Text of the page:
U.S. and Canadian Perspectives on Trans-Pacific Trade
March 4, 2019
National Press Club, Washington, D.C.
The U.S. food and agriculture sector is watching closely as a multitude of trade issues and policies play out in global negotiations. The Farm Foundation Forum on Monday, March 4, 2019, examined the economic impacts those decisions may have on U.S. agriculture, as well as what one specific agreement means for the Canadian agricultural sector.
At the Forum, U.S. and Canadian Perspectives on Trans-Pacific Trade, the findings of two new studies of potential economic impacts of trade policies were discussed by Dominique van der Mensbrugghe, Ph.D., Director of the Center for Global Trade Analysis (GTAP) at Purdue University, and Don Buckingham, Ph.D., CEO of the Canadian Agri-Food Policy Institute. Farm Foundation President Constance Cullman moderated the session.
Audio of this Forum is available for review.
The Purdue analysis examines the economic implication to U.S. agriculture of various trade policy scenarios—ranging from the effects of the United States not participating in the new Comprehensive and Progressive Agreement for Trans-Pacific Partnership (CPTPP or TPP11), to terminating the existing North American Free Trade Agreement (NAFTA), to rejoining the Trans-Pacific Partnership (TPP) agreement. Review van der Mensbrugghe’s presentation here. This work builds on an analysis Purdue economists completed in October 2018 at the request of Farm Foundation on the United States-Mexico-Canada Agreement (USMCA).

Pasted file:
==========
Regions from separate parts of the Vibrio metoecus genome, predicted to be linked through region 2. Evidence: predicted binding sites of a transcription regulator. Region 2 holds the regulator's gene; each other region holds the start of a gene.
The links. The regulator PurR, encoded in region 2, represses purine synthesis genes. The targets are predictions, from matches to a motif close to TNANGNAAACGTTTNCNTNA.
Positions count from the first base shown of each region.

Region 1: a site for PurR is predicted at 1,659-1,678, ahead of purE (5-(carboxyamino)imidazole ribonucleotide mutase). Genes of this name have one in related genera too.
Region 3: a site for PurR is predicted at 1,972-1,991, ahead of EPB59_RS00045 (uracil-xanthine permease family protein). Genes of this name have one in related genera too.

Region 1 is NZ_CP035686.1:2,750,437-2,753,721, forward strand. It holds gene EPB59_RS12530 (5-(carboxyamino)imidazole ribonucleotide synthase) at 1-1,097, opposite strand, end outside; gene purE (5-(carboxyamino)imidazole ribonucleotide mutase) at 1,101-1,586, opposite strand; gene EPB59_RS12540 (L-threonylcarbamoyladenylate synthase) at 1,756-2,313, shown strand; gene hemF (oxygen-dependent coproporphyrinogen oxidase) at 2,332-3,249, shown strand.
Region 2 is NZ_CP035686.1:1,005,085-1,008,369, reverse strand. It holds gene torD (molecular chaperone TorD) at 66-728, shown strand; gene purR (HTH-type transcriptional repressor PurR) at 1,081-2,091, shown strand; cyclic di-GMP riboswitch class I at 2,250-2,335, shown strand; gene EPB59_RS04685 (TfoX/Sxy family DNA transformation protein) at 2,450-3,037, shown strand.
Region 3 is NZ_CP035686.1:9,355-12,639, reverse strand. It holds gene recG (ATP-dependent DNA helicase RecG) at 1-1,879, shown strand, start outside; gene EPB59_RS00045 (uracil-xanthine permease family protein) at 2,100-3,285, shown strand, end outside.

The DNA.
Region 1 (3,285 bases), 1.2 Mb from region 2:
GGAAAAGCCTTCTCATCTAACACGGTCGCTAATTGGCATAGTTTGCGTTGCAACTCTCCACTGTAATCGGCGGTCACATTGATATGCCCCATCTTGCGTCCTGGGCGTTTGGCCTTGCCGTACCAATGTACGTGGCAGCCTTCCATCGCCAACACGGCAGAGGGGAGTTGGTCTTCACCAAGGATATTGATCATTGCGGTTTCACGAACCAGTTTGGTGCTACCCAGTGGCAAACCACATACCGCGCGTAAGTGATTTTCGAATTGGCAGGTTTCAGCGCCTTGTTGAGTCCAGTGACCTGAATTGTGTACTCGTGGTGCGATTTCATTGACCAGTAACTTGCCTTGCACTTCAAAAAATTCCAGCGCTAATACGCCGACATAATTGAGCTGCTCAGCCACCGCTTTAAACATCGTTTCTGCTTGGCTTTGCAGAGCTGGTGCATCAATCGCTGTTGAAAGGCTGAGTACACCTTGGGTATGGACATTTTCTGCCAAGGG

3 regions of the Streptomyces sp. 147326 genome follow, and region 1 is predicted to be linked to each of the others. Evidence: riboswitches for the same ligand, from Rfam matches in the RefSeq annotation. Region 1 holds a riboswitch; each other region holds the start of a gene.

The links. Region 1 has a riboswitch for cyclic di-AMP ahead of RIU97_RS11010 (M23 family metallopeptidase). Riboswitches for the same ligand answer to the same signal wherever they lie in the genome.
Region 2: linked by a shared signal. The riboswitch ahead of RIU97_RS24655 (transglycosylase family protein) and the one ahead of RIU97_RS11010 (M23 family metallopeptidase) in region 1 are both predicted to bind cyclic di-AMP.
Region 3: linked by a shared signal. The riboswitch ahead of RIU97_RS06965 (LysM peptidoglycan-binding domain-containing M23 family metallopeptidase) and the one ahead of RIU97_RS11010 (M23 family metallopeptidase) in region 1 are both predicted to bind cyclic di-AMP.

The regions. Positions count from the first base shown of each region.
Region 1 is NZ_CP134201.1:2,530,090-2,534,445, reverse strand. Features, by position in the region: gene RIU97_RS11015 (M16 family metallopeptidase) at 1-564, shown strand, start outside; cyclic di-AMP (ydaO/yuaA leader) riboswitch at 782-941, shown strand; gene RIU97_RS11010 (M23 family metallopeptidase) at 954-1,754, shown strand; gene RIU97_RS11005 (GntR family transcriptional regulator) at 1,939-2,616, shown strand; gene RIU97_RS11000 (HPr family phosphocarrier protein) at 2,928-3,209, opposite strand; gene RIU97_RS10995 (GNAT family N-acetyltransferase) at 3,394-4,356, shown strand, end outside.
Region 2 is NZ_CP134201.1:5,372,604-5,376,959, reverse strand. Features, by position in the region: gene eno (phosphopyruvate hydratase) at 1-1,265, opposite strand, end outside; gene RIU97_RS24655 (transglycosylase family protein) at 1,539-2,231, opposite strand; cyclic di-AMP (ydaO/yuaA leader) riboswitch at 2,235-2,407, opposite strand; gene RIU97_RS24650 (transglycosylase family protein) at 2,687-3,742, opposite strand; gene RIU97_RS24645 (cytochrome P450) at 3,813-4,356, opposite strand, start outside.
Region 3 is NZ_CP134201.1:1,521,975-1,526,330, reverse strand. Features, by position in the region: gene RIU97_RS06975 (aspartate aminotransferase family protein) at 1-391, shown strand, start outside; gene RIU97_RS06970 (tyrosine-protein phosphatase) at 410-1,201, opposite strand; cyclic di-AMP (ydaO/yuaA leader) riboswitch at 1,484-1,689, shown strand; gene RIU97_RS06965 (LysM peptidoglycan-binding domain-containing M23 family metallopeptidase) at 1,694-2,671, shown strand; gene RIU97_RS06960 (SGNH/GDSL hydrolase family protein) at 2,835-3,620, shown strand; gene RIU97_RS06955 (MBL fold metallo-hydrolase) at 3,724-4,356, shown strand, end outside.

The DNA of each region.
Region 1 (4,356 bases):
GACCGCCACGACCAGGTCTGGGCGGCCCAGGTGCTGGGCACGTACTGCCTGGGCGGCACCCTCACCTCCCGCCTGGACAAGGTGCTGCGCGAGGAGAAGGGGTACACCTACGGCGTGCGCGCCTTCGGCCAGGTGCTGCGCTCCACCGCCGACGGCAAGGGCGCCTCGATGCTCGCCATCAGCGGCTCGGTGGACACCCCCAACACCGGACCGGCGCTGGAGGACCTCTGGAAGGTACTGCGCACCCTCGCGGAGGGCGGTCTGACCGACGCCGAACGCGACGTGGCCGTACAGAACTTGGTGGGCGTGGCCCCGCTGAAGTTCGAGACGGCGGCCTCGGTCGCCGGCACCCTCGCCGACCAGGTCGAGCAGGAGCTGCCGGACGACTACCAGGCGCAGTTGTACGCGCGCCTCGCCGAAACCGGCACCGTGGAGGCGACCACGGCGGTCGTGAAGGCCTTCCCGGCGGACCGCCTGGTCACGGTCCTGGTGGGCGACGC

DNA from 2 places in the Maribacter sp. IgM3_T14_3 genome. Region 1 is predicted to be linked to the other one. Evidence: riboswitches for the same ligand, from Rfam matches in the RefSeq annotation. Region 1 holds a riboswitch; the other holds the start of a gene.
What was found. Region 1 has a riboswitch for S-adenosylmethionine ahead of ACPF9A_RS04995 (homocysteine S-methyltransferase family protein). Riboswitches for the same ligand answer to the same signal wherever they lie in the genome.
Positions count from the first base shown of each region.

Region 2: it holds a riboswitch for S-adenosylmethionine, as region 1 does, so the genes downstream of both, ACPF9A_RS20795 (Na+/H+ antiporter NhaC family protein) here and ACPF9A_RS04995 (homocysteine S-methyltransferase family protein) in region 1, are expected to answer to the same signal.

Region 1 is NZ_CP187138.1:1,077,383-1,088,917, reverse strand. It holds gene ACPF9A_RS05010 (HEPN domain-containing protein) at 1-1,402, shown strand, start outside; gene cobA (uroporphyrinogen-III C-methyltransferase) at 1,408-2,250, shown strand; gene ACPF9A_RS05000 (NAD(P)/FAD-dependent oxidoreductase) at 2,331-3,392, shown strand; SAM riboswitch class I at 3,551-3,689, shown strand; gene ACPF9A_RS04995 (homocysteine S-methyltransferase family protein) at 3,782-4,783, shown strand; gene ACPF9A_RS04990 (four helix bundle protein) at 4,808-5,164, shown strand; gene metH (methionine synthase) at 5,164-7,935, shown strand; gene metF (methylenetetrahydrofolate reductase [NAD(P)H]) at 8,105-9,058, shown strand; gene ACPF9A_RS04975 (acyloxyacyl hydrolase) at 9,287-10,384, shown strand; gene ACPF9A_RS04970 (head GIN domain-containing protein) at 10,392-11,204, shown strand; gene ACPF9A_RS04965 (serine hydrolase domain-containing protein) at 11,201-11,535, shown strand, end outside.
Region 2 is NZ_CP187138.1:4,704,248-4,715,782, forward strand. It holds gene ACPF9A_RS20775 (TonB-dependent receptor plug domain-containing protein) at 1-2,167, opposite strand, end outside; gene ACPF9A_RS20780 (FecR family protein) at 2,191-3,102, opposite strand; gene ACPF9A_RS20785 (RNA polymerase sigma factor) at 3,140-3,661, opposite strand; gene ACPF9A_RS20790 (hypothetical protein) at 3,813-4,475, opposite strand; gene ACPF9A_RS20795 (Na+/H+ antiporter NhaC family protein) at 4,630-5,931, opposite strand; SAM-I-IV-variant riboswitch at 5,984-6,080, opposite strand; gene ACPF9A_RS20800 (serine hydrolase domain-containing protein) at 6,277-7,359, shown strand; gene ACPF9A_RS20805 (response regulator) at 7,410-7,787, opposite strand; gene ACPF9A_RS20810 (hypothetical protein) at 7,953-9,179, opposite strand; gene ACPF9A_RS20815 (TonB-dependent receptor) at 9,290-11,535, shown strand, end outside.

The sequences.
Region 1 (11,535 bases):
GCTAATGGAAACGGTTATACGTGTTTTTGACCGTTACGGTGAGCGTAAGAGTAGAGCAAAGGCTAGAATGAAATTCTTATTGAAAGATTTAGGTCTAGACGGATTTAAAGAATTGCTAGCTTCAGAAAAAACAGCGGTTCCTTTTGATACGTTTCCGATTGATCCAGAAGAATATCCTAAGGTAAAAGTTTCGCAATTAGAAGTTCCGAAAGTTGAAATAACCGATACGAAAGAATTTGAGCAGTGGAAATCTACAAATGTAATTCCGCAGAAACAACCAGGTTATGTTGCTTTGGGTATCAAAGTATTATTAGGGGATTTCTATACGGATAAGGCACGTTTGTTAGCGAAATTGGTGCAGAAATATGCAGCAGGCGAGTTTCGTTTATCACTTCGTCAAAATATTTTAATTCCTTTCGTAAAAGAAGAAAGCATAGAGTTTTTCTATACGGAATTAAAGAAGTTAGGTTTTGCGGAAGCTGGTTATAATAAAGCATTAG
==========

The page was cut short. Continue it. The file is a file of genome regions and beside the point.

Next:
Buckingham reported on CAPI’s analysis of the economic activity generated for Canadian agriculture as a result of Canada’s participation in the TPP11, which became effective there Dec. 30, 2018, in Canada. When fully implemented, TPP11 will include Canada, Australia, New Zealand, Japan, Mexico, Singapore, Vietnam, Peru, Chile, Brunei and Malaysia. The United States was part of the original TPP but withdrew from the agreement in January 2016. The CAPI analysis is available here.
The Forum: Farm Foundation organizes these public forums to engage all stakeholders in informed dialogue on food, agricultural and rural policies. Participants examine current policies, explore and analyze alternative policy options, and give voice to new proposals.